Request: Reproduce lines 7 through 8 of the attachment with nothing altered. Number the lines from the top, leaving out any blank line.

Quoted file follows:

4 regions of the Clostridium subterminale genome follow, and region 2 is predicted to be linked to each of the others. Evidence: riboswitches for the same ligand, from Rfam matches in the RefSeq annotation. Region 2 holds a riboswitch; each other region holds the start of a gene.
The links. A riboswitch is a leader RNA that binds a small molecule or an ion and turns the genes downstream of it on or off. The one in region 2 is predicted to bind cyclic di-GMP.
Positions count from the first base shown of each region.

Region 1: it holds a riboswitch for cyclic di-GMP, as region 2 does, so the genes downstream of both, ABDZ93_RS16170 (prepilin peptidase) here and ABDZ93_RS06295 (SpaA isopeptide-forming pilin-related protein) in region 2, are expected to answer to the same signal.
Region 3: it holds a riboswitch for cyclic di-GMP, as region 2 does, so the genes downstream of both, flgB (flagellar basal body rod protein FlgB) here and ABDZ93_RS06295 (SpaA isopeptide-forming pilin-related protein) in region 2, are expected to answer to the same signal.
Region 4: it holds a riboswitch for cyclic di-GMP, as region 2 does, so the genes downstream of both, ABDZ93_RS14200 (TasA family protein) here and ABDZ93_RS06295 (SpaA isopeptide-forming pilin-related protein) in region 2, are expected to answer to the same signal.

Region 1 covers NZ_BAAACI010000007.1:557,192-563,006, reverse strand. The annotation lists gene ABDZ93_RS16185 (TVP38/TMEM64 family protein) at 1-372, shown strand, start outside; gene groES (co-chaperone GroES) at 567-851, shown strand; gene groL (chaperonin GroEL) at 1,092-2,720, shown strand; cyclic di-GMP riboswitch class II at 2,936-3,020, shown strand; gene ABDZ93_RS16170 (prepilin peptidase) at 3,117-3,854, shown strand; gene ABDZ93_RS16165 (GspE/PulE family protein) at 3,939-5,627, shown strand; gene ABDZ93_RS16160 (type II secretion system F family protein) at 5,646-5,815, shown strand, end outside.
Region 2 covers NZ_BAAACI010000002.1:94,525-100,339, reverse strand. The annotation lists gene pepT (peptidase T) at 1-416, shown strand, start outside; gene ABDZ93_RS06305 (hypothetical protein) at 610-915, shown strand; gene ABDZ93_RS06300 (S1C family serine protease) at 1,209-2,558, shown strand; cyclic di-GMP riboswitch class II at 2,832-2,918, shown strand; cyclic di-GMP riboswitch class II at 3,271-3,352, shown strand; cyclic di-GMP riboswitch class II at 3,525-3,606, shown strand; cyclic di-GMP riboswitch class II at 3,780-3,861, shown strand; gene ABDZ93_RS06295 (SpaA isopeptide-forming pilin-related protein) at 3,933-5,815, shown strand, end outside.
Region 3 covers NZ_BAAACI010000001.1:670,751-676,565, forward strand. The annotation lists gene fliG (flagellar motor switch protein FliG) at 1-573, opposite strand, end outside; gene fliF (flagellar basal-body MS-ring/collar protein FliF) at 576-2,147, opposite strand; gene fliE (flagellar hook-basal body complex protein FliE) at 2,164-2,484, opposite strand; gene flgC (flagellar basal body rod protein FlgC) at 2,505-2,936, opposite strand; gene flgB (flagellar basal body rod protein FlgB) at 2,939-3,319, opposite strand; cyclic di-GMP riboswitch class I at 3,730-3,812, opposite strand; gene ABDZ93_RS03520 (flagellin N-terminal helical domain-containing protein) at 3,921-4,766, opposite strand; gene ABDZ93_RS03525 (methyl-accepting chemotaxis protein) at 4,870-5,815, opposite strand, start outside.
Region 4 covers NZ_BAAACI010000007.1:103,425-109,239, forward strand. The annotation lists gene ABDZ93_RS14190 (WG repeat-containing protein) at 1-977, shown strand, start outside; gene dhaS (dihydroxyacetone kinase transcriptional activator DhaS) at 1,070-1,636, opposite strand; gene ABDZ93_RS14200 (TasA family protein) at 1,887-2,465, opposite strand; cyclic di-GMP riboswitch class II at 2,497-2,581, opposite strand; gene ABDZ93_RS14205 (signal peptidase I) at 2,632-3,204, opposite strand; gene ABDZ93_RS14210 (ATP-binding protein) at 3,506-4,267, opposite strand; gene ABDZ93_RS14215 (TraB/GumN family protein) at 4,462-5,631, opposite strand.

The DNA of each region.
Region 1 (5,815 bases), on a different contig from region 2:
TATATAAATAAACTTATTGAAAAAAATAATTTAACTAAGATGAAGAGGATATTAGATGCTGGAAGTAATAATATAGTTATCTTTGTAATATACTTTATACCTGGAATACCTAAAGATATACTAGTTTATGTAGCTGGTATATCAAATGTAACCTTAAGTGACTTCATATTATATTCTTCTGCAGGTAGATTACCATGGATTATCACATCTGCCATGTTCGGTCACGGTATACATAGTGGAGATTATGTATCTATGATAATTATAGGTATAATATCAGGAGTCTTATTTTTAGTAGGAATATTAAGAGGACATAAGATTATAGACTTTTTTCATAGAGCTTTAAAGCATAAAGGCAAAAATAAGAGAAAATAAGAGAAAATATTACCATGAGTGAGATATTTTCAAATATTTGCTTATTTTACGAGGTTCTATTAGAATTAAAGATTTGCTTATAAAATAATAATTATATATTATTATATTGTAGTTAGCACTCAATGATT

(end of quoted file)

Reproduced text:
Region 1 covers NZ_BAAACI010000007.1:557,192-563,006, reverse strand. The annotation lists gene ABDZ93_RS16185 (TVP38/TMEM64 family protein) at 1-372, shown strand, start outside; gene groES (co-chaperone GroES) at 567-851, shown strand; gene groL (chaperonin GroEL) at 1,092-2,720, shown strand; cyclic di-GMP riboswitch class II at 2,936-3,020, shown strand; gene ABDZ93_RS16170 (prepilin peptidase) at 3,117-3,854, shown strand; gene ABDZ93_RS16165 (GspE/PulE family protein) at 3,939-5,627, shown strand; gene ABDZ93_RS16160 (type II secretion system F family protein) at 5,646-5,815, shown strand, end outside.
Region 2 covers NZ_BAAACI010000002.1:94,525-100,339, reverse strand. The annotation lists gene pepT (peptidase T) at 1-416, shown strand, start outside; gene ABDZ93_RS06305 (hypothetical protein) at 610-915, shown strand; gene ABDZ93_RS06300 (S1C family serine protease) at 1,209-2,558, shown strand; cyclic di-GMP riboswitch class II at 2,832-2,918, shown strand; cyclic di-GMP riboswitch class II at 3,271-3,352, shown strand; cyclic di-GMP riboswitch class II at 3,525-3,606, shown strand; cyclic di-GMP riboswitch class II at 3,780-3,861, shown strand; gene ABDZ93_RS06295 (SpaA isopeptide-forming pilin-related protein) at 3,933-5,815, shown strand, end outside.